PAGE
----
Pentagon: Cruise passengers to be quarantined at four military bases
The Pentagon will provide four U.S. military facilities for passengers to be quarantined after they are removed from a 3,500-person cruise ship that has had an outbreak of the coronavirus, the Defense Department announced Monday.
American passengers of the Grand Princess cruise ship will be taken to Travis Air Force Base in Fairfield, Calif., Lackland AFB in San Antonio, Texas; Marine Corps Air Station Miramar, in San Diego, Calif.; and Dobbins Air Reserve Base in Marietta, Ga., where they will be tested for COVID-19 and quarantined for 14 days.
The Grand Princess ship, which docked at the Port of Oakland, Calif., on Monday, has at least 21 passengers infected with the illness.
The Centers for Disease Control and Prevention (CDC) will screen each passenger as they disembark. The passengers who do not show any symptoms will be transferred to the military bases for the quarantine period, with Travis AFB and Miramar expected to house the most passengers at about 1,000, according to U.S. Northern Command.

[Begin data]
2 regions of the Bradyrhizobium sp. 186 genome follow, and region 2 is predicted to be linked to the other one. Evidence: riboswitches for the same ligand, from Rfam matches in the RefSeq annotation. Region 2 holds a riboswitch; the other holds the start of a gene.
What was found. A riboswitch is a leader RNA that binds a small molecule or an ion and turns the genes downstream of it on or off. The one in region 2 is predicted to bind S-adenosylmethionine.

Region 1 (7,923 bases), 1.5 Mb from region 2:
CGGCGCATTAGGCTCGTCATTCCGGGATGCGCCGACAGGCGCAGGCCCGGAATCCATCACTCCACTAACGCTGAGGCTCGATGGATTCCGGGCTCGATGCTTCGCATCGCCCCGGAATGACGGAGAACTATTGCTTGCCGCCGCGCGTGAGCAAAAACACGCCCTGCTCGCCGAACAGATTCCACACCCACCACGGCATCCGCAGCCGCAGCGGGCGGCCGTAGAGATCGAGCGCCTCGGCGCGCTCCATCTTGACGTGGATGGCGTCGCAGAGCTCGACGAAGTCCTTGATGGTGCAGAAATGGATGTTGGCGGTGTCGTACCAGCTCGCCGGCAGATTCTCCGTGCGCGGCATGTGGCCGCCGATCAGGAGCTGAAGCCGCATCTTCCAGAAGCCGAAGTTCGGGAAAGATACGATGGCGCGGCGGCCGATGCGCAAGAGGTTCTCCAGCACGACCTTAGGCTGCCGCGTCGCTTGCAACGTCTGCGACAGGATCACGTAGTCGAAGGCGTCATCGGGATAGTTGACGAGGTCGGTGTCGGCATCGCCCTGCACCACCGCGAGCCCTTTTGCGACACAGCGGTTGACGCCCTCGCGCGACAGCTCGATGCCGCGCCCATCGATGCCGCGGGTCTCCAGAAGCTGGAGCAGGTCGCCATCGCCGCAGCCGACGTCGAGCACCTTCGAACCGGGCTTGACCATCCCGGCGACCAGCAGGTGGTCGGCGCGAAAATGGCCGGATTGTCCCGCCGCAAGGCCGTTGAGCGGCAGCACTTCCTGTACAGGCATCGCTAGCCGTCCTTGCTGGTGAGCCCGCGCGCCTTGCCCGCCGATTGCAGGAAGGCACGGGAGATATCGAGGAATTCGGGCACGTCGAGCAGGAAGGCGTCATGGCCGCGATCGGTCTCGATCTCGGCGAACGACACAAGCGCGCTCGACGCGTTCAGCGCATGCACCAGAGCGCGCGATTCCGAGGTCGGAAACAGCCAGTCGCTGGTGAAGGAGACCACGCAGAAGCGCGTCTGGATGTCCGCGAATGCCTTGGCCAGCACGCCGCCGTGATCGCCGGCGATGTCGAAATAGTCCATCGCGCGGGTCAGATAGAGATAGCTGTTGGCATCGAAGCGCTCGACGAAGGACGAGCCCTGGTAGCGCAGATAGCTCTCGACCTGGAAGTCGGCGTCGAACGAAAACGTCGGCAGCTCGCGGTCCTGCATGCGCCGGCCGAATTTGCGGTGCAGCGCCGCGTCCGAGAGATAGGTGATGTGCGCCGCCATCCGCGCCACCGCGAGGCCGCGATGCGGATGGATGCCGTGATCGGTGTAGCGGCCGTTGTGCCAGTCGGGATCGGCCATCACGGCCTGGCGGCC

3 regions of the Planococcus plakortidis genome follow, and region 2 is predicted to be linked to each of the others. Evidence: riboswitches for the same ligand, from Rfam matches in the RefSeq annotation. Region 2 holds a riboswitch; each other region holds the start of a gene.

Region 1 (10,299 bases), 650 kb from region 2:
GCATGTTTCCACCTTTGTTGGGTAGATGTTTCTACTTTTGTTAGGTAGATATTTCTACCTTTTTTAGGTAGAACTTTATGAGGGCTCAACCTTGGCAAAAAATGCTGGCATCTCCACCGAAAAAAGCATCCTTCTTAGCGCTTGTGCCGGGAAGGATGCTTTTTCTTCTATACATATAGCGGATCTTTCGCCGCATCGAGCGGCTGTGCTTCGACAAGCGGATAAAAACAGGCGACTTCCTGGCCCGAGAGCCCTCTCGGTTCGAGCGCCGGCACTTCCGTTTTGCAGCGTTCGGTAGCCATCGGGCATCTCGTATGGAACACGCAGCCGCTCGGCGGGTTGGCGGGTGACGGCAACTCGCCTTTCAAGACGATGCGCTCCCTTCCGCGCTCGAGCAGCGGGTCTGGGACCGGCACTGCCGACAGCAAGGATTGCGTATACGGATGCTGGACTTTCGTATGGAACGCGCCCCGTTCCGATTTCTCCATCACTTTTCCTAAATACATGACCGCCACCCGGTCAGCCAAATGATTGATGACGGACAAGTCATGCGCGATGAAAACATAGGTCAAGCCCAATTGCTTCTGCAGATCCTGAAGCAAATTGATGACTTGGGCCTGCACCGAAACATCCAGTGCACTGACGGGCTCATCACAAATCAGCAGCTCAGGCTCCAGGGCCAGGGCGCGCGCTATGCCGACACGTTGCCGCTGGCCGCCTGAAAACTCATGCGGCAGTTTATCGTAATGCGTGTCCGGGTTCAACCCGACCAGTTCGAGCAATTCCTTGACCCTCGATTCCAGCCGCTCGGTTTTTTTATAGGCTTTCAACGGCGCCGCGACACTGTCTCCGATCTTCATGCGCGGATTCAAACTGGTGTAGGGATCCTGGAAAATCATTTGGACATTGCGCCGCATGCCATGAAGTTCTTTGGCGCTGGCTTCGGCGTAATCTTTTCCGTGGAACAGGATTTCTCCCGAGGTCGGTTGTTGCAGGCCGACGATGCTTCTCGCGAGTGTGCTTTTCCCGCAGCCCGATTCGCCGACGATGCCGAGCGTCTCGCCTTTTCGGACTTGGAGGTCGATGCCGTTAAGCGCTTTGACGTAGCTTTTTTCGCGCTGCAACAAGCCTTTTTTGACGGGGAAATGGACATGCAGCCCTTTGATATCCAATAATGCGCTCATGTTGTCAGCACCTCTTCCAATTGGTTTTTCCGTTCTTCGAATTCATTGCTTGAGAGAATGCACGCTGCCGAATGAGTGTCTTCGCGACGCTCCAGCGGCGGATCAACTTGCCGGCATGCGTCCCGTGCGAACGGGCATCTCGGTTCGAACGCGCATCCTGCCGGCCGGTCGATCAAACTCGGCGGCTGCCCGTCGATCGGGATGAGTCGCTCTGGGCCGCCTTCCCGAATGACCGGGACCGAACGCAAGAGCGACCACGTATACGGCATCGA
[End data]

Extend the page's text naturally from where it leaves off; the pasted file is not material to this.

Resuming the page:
CDC and the Department of Health and Human Services — not the Defense Department — will handle the transportation of the passengers to the bases.
“The DoD members on the base have no contact with these passengers. HHS and CDC handle all aspects of the quarantine. DoD is only providing lodging,” Northcom said on Twitter.
Robert Salesses, deputy assistant secretary of Defense for homeland defense integration, told reporters at the Pentagon that passengers will be “secluded” in single rooms during the 14 days and will be removed from the base if they show any symptoms.
Federal health officials and the U.S. State Department earlier this week recommended all travelers avoid cruise ships as the novel coronavirus spreads globally.
Another 700 passengers aboard a separate cruise ship called the Diamond Princess were infected by the coronavirus last month.
More than 111,000 cases of coronavirus have been confirmed worldwide, including more than 600 cases in the U.S, most of which are centered in parts of Washington state and California. Of those cases, three active-duty service members have tested positive for the illness.
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